General attention is a composite of sub-skills, such as sustained attention (staying on task), selective attention (ignoring distractions while focusing on specific criteria) and divided attention (attending to more than one task simultaneously).
Visual Processing refers to the brain’s ability to use and interpret visual information. This is facilitated by the occipital lobe which, counter-intuitively, is located at the back of the brain. It is responsible for colour perception, visuospatial processing, determining depth, distance and discerning faces and objects.
Visual processing allows us to create mental images when reading or thinking, to move or rotate an object in our minds and to move quickly and accurately through our environments.
Auditory processing is handled by the auditory cortex in the temporal lobe. Auditory signals from the right ear travel to the left temporal lobe for processing and vice versa for the opposite side.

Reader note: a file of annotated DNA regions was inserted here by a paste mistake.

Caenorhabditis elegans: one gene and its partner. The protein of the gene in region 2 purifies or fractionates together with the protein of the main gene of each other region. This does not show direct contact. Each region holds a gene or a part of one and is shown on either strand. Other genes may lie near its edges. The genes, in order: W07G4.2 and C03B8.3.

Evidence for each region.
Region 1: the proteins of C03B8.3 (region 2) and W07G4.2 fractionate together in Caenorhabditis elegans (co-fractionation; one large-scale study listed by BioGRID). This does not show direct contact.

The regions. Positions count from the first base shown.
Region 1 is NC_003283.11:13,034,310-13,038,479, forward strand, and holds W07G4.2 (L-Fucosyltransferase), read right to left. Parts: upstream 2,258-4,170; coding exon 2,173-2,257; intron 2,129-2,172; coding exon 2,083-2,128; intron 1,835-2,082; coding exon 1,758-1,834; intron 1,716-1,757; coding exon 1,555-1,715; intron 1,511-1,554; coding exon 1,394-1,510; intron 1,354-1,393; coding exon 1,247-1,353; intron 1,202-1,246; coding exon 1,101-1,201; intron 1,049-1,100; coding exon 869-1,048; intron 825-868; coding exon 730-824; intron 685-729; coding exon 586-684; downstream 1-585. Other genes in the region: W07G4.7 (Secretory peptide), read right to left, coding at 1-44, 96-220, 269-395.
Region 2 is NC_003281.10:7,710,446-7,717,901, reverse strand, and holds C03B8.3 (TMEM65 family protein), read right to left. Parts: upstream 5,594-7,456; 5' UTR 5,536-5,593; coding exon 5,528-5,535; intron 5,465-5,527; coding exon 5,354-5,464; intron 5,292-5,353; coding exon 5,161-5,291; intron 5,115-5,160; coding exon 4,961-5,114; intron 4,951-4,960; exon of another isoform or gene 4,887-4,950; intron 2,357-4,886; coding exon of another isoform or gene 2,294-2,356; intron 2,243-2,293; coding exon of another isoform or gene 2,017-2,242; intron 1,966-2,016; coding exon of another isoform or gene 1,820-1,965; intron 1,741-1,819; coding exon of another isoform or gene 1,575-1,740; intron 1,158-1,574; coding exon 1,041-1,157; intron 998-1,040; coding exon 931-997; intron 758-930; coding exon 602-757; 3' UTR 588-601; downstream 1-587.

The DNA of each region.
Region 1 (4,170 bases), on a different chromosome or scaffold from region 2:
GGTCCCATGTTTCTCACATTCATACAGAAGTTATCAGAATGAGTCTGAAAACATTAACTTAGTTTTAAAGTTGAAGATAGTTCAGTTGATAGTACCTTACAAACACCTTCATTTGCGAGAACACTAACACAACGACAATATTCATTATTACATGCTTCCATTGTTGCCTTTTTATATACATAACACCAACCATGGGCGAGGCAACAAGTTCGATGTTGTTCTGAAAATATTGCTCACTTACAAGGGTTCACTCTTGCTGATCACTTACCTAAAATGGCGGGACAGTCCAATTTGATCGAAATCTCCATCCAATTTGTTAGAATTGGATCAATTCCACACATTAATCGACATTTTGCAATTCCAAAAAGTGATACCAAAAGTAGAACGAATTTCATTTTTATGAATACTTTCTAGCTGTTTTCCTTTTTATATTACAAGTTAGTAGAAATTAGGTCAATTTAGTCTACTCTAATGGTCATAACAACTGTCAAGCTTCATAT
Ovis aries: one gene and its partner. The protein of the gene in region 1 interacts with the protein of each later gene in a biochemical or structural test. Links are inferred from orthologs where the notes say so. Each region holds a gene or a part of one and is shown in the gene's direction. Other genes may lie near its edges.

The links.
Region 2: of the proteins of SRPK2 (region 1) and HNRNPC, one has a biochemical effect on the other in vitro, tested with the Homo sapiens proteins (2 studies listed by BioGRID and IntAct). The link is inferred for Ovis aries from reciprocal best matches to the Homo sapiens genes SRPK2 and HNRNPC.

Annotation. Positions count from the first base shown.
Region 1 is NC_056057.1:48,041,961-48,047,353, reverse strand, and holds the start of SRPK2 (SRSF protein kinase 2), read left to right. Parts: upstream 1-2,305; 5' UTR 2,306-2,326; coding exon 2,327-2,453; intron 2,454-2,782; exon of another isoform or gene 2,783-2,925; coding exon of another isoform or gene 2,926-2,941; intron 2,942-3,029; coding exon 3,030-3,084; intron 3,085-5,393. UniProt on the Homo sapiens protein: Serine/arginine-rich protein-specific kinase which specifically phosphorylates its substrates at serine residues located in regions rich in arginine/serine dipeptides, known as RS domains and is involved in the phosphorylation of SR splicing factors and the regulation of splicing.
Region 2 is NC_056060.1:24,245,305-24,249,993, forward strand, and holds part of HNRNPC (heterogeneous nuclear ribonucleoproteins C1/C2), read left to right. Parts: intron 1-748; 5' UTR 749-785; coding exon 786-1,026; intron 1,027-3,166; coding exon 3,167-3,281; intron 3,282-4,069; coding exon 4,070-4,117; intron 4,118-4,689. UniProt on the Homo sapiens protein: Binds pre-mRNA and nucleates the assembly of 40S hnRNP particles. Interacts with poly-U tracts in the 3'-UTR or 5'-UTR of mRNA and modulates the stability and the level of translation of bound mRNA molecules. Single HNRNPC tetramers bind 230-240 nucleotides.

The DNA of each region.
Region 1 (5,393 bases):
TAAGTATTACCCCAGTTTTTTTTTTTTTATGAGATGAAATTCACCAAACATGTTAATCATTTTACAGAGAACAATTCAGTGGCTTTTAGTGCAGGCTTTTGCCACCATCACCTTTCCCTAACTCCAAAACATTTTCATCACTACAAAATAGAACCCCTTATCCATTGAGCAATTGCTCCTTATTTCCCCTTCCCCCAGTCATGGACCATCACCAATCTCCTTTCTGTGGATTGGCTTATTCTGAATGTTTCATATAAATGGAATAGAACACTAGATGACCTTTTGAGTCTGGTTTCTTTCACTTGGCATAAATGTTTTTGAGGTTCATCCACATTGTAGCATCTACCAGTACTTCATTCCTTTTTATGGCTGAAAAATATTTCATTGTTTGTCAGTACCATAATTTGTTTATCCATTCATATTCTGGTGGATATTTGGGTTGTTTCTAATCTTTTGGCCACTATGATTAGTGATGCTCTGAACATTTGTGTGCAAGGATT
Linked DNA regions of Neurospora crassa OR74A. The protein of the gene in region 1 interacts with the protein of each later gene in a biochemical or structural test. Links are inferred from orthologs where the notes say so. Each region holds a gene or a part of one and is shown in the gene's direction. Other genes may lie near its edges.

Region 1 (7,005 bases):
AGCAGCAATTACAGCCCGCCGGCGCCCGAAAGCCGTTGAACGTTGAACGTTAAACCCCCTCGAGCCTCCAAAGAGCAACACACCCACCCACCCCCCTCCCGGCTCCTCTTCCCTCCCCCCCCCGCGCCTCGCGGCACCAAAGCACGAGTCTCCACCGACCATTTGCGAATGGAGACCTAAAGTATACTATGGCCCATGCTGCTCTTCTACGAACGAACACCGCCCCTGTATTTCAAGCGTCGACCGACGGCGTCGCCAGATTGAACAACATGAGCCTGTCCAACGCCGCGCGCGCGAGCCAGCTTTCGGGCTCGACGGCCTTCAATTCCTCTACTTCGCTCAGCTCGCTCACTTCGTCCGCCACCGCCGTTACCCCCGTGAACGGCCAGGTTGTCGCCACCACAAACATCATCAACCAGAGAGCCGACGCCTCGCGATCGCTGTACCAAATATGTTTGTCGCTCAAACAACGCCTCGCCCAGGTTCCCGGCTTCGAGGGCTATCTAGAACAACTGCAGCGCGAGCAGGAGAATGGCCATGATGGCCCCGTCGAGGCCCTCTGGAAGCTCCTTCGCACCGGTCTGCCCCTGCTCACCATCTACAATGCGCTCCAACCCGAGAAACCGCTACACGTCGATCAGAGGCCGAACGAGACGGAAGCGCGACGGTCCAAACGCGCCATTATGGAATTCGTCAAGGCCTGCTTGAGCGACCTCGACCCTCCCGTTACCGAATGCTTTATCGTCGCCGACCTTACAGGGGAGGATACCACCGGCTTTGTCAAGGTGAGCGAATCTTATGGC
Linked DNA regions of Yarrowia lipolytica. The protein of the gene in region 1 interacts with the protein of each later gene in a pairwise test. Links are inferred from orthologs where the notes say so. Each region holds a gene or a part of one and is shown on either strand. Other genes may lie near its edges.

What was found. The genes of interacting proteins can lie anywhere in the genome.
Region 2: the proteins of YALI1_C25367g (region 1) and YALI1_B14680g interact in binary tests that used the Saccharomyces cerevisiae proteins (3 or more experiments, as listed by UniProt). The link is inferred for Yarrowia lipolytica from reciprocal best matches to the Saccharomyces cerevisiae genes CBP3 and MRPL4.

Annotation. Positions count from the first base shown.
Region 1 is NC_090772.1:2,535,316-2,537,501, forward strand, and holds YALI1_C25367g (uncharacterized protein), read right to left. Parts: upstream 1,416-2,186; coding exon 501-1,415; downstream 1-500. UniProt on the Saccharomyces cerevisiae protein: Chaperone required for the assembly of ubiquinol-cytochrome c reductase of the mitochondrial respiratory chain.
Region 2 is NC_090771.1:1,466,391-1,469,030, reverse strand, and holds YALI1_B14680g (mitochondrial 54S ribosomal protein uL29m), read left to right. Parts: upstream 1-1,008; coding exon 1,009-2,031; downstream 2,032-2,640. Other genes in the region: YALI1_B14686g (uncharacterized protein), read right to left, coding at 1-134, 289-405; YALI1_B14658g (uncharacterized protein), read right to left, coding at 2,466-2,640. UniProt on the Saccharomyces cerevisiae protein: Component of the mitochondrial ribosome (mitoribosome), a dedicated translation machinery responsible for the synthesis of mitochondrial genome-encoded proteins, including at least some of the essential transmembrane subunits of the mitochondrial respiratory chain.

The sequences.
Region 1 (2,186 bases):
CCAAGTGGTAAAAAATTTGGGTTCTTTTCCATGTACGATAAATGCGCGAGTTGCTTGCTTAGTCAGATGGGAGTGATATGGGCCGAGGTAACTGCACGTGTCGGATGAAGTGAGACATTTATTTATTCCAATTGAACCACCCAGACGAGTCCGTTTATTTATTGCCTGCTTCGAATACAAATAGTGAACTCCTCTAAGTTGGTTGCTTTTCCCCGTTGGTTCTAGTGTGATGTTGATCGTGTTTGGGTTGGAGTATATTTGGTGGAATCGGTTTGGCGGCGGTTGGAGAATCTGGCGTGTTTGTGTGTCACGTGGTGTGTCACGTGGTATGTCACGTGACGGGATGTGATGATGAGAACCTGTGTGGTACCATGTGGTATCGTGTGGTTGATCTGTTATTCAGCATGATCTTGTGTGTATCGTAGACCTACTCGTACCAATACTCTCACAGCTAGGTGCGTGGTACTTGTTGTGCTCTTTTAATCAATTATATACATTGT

We use auditory processing to identify and segment sounds which are critical for reading success. In fact, studies show that 85% of people who struggle with reading have weak auditory processing skills.
Processing speed refers to the time it takes to understand and react to information we receive.
A more efficient processing speed helps us make rapid associations, discriminate between similar objects, follow directions, and make decisions quickly and accurately. Think exam conditions, zooming down the ski hill or the unexpected question in a job interview. The higher your processing speed, the more proficiently you can think and learn.